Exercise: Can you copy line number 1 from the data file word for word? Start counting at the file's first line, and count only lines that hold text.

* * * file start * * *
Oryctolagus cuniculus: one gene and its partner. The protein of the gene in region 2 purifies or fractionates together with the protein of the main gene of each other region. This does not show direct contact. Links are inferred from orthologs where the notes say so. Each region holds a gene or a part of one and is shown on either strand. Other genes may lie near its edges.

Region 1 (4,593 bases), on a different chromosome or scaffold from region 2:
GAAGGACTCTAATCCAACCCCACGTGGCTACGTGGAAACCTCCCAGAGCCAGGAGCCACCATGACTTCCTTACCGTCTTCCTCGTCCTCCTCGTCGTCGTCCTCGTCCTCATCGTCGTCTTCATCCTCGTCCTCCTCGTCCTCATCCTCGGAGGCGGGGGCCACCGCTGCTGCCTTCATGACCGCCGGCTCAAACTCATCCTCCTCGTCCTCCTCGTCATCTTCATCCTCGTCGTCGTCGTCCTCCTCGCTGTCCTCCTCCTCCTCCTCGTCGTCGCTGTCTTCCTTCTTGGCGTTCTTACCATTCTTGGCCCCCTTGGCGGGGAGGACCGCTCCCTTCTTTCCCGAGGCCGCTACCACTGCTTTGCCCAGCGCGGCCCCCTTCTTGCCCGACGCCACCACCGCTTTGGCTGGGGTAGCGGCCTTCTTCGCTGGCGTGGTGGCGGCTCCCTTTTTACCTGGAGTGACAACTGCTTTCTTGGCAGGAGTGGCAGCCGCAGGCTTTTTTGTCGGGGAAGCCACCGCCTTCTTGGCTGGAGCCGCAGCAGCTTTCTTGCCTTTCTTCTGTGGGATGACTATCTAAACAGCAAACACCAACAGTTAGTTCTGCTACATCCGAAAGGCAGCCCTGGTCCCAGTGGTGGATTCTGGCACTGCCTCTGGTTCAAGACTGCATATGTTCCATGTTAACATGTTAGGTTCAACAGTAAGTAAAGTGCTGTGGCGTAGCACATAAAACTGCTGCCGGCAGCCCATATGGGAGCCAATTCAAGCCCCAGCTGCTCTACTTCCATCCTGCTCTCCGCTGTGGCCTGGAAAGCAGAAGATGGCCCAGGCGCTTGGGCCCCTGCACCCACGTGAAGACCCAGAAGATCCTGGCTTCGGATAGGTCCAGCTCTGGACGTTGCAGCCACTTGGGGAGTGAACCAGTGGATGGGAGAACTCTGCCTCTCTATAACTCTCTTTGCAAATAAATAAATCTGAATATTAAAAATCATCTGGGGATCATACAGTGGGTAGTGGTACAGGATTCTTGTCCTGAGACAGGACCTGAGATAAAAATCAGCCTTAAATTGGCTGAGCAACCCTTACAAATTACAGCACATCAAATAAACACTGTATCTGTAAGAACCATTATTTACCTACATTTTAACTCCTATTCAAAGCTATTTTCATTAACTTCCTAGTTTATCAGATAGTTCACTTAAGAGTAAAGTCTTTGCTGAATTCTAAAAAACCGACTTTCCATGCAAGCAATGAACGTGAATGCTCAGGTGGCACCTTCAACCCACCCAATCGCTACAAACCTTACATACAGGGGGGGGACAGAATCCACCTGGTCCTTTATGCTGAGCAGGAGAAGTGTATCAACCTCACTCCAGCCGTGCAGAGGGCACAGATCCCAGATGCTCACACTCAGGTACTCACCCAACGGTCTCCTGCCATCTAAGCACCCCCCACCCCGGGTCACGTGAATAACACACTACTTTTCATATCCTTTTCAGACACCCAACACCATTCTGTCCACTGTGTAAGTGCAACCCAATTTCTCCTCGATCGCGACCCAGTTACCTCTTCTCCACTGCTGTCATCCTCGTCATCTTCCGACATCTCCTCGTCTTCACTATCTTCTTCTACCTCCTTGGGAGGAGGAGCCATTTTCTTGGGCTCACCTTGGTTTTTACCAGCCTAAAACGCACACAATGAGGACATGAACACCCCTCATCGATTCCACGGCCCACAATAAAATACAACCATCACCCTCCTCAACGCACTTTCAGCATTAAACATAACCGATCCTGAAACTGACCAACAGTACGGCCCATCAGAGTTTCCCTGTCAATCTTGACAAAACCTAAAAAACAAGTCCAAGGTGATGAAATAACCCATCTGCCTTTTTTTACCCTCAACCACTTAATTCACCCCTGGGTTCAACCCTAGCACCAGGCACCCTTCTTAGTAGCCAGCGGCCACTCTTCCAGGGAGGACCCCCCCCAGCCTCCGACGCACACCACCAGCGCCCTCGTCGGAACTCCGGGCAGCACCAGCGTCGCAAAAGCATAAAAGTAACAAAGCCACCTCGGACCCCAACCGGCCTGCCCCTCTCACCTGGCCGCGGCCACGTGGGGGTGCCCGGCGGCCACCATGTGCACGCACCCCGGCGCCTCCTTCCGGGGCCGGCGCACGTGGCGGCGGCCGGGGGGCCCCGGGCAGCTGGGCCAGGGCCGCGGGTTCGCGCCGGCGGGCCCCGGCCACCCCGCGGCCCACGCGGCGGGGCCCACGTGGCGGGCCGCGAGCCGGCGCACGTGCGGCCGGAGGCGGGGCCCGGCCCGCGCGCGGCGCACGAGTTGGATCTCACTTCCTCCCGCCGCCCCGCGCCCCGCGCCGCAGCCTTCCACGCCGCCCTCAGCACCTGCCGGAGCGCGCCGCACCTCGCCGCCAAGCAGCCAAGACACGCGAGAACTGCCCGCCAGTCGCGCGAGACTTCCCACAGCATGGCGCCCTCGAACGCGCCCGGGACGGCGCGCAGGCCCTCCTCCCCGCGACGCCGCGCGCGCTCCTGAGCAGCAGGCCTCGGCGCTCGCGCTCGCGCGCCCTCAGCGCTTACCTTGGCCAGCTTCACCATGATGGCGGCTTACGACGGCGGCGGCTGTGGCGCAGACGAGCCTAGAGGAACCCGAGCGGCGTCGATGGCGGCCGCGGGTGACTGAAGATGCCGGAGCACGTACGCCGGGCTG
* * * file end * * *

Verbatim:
Oryctolagus cuniculus: one gene and its partner. The protein of the gene in region 2 purifies or fractionates together with the protein of the main gene of each other region. This does not show direct contact. Links are inferred from orthologs where the notes say so. Each region holds a gene or a part of one and is shown on either strand. Other genes may lie near its edges.